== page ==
Once we had left Port Dickson, Langkawi – our Malaysian “island home” – was most definitely in our sights. We had been on the move for almost four months – travelling through Indonesia’s West Kalimantan and islands off the coast of Borneo and we were looking forward to catching our breath a little in familiar surroundings.
We headed to Port Klang (Malaysia’s largest port) for our first overnight stop and decide to anchor in a new spot for us. Rather than our usual place opposite the Port we anchored in the quieter Western inlet in order to save time the next morning.
We had a delightfully peaceful night with no “klang-ing ” noises from the port. Early the next morning we started to make our way out towards the other end of the inlet. As we slowly moved along through the sludgy brown waters, bordered by mangroves at each side, we noticed that the depths on our chart plotter didn’t match the readings we were getting on our depth sounder.
We also noticed a mudbank ahead – right in the middle of our track – that wasn’t marked on the chart at all!
Nervously, we felt our way along very slowly. It was alarming to see our depth sounder showing 0 metres under the keel several times – only to move up slightly to give us enough depth to carry on.
Then the worst happened – we touched the bottom! More with a squelch than a thud, thankfully, but we were well and truly stopped. The good Capt’n quickly revved the engine in reverse and used the current to wiggle our way off. By then the inlet had widened into quite a large fiord with depths varying across a large expanse of water, so having seen a couple of fishing boats go past we decided local knowledge was the key.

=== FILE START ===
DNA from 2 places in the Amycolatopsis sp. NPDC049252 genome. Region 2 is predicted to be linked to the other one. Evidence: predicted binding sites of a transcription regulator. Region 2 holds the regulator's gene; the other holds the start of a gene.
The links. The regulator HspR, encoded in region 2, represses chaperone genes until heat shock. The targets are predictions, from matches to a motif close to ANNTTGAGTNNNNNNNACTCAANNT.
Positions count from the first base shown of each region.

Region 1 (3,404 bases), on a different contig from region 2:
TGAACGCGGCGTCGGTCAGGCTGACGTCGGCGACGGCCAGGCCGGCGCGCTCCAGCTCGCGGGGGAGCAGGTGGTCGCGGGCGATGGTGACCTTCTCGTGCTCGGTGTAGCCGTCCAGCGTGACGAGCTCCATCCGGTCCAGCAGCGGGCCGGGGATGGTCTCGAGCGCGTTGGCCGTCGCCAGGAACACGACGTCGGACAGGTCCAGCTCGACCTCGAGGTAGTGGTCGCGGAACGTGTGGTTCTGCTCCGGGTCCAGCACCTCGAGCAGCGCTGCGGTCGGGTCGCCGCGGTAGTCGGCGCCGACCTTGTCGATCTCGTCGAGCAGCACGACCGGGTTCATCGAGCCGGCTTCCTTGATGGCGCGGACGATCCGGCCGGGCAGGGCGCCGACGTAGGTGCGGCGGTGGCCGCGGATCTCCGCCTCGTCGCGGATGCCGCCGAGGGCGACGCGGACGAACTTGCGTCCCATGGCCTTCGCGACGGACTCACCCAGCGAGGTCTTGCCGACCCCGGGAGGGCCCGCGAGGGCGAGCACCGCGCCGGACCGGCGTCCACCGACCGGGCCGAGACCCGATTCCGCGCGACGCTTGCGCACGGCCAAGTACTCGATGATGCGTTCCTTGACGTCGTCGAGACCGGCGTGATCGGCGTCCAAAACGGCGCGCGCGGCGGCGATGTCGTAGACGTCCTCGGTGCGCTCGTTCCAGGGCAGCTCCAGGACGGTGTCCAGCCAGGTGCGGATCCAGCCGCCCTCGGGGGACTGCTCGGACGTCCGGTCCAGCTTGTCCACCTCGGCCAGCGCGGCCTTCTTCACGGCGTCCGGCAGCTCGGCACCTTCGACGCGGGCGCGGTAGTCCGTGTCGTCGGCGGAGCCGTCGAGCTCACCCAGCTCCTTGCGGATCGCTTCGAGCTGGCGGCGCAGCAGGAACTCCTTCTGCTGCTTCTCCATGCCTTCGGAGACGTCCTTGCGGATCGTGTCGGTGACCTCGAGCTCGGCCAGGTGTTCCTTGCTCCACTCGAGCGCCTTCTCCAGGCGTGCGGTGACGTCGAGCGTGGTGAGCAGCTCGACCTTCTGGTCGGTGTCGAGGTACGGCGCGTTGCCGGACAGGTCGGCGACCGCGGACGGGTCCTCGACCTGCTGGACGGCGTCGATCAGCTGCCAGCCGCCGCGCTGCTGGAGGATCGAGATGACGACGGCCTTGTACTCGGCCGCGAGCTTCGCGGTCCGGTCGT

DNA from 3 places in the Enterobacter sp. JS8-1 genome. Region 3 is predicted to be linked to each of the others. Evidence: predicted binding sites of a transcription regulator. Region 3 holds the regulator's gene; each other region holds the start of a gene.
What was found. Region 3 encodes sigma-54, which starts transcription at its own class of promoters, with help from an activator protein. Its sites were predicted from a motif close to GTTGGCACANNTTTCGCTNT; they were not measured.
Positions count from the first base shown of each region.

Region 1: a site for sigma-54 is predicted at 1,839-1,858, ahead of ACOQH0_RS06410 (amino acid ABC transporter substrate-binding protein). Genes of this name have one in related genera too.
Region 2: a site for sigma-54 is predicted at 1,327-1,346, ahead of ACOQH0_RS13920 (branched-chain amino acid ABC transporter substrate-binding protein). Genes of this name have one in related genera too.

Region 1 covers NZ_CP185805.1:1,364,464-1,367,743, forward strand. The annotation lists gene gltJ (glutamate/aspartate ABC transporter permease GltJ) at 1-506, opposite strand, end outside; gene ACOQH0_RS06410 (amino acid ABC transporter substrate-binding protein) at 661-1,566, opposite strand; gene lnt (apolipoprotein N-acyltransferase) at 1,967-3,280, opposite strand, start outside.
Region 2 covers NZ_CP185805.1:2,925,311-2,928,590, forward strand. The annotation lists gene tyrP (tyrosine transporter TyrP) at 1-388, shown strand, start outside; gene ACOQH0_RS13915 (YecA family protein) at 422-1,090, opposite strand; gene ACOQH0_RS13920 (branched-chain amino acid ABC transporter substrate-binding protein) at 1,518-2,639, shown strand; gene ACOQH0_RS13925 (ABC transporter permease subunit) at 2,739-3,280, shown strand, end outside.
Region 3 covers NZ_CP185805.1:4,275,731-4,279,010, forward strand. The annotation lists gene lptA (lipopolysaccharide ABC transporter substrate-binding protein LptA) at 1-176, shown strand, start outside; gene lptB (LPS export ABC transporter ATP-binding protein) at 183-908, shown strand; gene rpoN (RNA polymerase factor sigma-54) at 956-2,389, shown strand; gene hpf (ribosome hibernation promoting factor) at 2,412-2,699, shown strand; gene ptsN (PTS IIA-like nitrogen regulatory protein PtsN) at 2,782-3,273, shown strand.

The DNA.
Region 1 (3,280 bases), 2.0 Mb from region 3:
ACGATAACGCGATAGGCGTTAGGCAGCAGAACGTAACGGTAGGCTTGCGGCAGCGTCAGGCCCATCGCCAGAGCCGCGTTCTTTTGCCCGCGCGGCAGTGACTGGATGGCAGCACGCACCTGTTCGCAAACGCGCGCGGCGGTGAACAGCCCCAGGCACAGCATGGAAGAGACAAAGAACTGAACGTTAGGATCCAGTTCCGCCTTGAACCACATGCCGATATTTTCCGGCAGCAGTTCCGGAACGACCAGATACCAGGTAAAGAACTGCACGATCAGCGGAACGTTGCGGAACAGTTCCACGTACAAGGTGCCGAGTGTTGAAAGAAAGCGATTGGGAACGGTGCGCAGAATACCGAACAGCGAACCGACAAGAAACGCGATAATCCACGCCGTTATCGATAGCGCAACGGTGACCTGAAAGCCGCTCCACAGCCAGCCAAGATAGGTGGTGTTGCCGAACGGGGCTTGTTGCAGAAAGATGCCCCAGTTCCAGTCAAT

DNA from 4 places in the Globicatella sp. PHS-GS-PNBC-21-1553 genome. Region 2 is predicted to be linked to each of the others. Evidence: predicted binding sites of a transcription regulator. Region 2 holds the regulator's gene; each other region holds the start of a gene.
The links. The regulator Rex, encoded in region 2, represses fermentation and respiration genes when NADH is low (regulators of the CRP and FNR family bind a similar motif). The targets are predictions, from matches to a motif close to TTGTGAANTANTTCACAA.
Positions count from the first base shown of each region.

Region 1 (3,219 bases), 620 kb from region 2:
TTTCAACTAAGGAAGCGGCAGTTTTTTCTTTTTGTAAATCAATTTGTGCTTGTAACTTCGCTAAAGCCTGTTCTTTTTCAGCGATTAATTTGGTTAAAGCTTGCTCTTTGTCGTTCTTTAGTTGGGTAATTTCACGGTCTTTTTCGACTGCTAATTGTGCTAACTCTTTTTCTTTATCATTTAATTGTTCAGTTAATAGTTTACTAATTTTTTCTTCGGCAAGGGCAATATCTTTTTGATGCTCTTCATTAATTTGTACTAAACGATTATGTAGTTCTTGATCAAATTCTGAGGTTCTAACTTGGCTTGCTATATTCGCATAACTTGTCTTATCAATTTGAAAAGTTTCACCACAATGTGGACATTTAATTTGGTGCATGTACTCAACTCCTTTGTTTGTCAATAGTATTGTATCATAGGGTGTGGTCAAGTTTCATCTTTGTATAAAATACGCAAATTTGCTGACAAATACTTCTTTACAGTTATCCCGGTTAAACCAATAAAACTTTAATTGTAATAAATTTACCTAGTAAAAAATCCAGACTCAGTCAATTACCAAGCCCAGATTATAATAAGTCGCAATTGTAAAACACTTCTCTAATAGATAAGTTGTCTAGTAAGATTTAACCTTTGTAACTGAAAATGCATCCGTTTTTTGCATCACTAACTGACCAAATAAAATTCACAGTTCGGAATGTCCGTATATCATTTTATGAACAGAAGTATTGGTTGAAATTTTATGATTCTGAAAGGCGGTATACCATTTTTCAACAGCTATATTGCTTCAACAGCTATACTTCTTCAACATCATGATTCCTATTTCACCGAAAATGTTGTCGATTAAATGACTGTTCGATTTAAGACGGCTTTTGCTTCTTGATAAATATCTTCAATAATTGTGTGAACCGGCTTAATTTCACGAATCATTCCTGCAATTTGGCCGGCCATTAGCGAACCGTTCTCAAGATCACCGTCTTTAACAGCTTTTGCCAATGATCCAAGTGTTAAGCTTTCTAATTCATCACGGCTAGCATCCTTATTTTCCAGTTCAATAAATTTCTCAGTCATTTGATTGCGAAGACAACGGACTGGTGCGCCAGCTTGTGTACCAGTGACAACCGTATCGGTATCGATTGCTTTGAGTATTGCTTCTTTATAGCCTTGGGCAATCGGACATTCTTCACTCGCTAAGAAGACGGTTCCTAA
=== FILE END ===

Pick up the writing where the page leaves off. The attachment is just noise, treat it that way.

As we inched across to join the route taken by the fishing boats our hearts were in our mouths as we had no way of knowing where the mud shoals were.
Yantara was by then travelling alongside us and I will never forget the moment they ran aground.
You know those cartoons where the mouse runs into a hole and the cat chasing it runs straight into the wall? And the cat’s rear and tail keep travelling and shoot up in the air while his nose crumples? Well Yantara running into the mud was just like that moment! I’ve never seen anything like it – I actually saw Yantara’s rear end lift and quiver just like that poor puddycat’s. Despite the seriousness of the situation I couldn’t help laughing! Fortunately Yantara is as strong as a cartoon cat and just reversed off completely unharmed.
We made our way out to the ocean without further drama but as we were motoring past the power station and last cranes of Port Klang into the open sea, we found ourselves moving straight towards the largest expanse of drift nets that we have ever encountered. There were white fishing buoys ahead stretching as far as the eye could see.
We changed course immediately and had to go quite some way off course to avoid getting entangled.
Thankfully the nets were well marked but it reminded us yet again that you cannot afford to drop your guard when you are sailing in these parts.
The rest of the trip to our next anchorage in Sangai Bernam was totally uneventful and we ended the day with a beautiful sunset.